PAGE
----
# tokenize, POS-tag, and chunk using regular expressions
    chunker = nltk.chunk.regexp.RegexpParser(grammar)
    tagged_sents = nltk.pos_tag_sents(nltk.word_tokenize(sent) for sent in nltk.sent_tokenize(text))
    all_chunks = list(itertools.chain.from_iterable(nltk.chunk.tree2conlltags(chunker.parse(tagged_sent))
                                                    for tagged_sent in tagged_sents))
    # join constituent chunk words into a single chunked phrase
    candidates = [' '.join(word for word, pos, chunk in group).lower()
                  for key, group in itertools.groupby(all_chunks, lambda (word,pos,chunk): chunk != 'O') if key]

    return [cand for cand in candidates
            if cand not in stop_words and not all(char in punct for char in cand)]

When text is assigned to the first two paragraphs of this post, set(extract_candidate_chunks(text)) returns more or less the same set of candidate keyphrases as listed in 1. Candidate Identification. (Additional cleaning and filtering code improves the list a bit and helps to makes up for tokenizing/tagging/chunking errors.) For comparison, the original TextRank algorithm performs best when extracting all (unigram) nouns and adjectives, like so:

def extract_candidate_words(text, good_tags=set(['JJ','JJR','JJS','NN','NNP','NNS','NNPS'])):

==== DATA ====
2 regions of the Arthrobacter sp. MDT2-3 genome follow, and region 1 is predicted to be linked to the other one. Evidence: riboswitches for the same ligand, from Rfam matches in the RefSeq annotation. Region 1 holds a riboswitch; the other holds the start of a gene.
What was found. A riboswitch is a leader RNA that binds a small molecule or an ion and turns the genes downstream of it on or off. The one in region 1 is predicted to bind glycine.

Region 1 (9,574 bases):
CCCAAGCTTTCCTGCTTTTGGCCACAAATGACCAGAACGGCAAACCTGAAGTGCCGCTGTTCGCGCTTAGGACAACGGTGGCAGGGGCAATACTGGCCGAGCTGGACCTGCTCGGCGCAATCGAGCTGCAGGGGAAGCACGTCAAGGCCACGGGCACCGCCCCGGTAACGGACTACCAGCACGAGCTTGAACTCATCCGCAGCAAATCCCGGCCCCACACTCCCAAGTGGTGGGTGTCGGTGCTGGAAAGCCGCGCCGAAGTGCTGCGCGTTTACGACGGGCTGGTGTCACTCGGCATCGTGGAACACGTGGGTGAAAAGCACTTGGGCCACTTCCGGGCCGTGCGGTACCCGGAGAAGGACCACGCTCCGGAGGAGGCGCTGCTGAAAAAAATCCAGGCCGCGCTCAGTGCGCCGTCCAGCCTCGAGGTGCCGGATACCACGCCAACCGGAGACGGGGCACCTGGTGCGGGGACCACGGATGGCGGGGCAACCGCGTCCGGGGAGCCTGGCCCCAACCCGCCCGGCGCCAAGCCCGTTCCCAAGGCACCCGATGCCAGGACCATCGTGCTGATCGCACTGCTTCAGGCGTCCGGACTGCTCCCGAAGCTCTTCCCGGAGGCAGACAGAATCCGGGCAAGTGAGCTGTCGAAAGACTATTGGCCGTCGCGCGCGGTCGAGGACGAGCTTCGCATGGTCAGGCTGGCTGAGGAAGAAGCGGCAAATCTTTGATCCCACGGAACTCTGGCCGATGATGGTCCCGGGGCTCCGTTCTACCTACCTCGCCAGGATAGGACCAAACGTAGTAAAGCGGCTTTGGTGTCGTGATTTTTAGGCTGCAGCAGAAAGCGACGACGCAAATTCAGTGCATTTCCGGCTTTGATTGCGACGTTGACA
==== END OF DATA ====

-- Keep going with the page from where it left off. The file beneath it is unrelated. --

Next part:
import itertools, nltk, string

    # exclude candidates that are stop words or entirely punctuation
    punct = set(string.punctuation)
    stop_words = set(nltk.corpus.stopwords.words('english'))
    # tokenize and POS-tag words
    tagged_words = itertools.chain.from_iterable(nltk.pos_tag_sents(nltk.word_tokenize(sent)
                                                                    for sent in nltk.sent_tokenize(text)))
    # filter on certain POS tags and lowercase all words
    candidates = [word.lower() for word, tag in tagged_words
                  if tag in good_tags and word.lower() not in stop_words
                  and not all(char in punct for char in word)]

    return candidates

In this case, set(extract_candidate_words(text)) gives basically the same set of words visualized as a network in the sub-section on unsupervised methods.

Code for keyphrase selection depends entirely on the approach taken, of course. It’s relatively straightforward to implement the simplest, frequency statistic-based approach using scikit-learn or gensim:

def score_keyphrases_by_tfidf(texts, candidates='chunks'):
    import gensim, nltk
    
    # extract candidates from each text in texts, either chunks or words
    if candidates == 'chunks':
        boc_texts = [extract_candidate_chunks(text) for text in texts]
    elif candidates == 'words':
        boc_texts = [extract_candidate_words(text) for text in texts]
    # make gensim dictionary and corpus
    dictionary = gensim.corpora.Dictionary(boc_texts)
    corpus = [dictionary.doc2bow(boc_text) for boc_text in boc_texts]
    # transform corpus with tf*idf model
    tfidf = gensim.models.TfidfModel(corpus)